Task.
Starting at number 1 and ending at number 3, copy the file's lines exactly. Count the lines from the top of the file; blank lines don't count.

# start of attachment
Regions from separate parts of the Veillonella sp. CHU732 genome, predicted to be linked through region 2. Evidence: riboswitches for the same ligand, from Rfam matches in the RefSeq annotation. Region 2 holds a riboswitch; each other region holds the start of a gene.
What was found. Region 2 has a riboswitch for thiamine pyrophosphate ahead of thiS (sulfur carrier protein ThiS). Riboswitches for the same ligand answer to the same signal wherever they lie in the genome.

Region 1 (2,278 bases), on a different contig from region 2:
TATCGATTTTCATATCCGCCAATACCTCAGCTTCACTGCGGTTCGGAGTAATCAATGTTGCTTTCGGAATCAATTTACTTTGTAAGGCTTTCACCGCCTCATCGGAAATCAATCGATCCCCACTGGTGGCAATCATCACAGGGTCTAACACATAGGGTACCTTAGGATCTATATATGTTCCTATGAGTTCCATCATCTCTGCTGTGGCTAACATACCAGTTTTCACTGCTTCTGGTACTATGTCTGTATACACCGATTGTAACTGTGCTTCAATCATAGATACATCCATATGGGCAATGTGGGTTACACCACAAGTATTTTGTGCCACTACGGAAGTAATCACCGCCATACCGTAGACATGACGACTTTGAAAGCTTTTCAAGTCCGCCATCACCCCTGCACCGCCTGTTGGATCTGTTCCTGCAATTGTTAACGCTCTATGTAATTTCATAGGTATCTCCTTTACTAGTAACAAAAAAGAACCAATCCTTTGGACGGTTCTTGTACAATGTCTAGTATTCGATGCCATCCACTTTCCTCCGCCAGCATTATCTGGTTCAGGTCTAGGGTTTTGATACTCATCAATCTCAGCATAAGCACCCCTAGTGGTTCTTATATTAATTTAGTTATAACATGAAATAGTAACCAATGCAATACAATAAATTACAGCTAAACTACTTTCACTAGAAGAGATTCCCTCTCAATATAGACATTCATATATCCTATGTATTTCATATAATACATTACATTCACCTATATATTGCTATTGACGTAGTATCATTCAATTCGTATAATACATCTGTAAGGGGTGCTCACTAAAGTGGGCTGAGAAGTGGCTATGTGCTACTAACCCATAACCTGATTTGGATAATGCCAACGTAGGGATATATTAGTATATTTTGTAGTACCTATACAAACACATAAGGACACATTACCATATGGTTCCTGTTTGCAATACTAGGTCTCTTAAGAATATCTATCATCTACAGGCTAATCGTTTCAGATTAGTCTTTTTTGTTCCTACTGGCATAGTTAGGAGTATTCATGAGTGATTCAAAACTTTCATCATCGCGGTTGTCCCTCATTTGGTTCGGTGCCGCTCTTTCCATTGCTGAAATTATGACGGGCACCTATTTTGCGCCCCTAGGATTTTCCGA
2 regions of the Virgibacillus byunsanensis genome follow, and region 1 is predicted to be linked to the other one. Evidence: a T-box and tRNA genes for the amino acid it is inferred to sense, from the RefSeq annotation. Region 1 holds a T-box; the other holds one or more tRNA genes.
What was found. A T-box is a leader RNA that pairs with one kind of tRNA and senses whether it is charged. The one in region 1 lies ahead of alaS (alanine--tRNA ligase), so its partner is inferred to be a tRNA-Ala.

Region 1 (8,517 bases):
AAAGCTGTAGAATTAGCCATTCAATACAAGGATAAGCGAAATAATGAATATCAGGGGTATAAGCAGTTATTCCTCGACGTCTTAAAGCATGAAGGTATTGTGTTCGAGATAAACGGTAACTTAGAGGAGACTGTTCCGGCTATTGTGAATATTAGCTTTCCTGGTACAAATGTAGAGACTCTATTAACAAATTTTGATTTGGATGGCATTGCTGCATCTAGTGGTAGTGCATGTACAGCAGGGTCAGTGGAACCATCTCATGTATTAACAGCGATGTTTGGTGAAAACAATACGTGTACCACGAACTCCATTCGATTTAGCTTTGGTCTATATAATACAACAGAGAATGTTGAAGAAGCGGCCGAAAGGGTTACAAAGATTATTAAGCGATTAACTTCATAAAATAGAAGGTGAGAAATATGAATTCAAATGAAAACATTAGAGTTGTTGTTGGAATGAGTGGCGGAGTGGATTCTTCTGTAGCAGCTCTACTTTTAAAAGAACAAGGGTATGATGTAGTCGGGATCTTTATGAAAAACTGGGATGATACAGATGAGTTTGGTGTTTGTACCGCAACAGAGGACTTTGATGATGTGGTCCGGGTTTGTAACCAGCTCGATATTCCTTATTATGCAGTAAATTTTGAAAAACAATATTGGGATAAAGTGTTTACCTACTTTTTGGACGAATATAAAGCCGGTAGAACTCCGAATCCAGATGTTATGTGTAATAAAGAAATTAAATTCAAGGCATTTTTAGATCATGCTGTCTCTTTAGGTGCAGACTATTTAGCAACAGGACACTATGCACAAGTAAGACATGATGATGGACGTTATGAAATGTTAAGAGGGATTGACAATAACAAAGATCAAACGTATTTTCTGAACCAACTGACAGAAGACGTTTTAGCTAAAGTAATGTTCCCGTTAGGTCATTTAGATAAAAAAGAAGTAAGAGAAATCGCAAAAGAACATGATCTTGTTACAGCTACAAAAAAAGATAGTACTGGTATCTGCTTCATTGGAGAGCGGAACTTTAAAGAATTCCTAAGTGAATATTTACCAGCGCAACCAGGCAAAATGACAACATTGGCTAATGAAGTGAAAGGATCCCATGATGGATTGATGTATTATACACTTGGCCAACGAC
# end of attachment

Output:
Regions from separate parts of the Veillonella sp. CHU732 genome, predicted to be linked through region 2. Evidence: riboswitches for the same ligand, from Rfam matches in the RefSeq annotation. Region 2 holds a riboswitch; each other region holds the start of a gene.
What was found. Region 2 has a riboswitch for thiamine pyrophosphate ahead of thiS (sulfur carrier protein ThiS). Riboswitches for the same ligand answer to the same signal wherever they lie in the genome.

Region 1 (2,278 bases), on a different contig from region 2: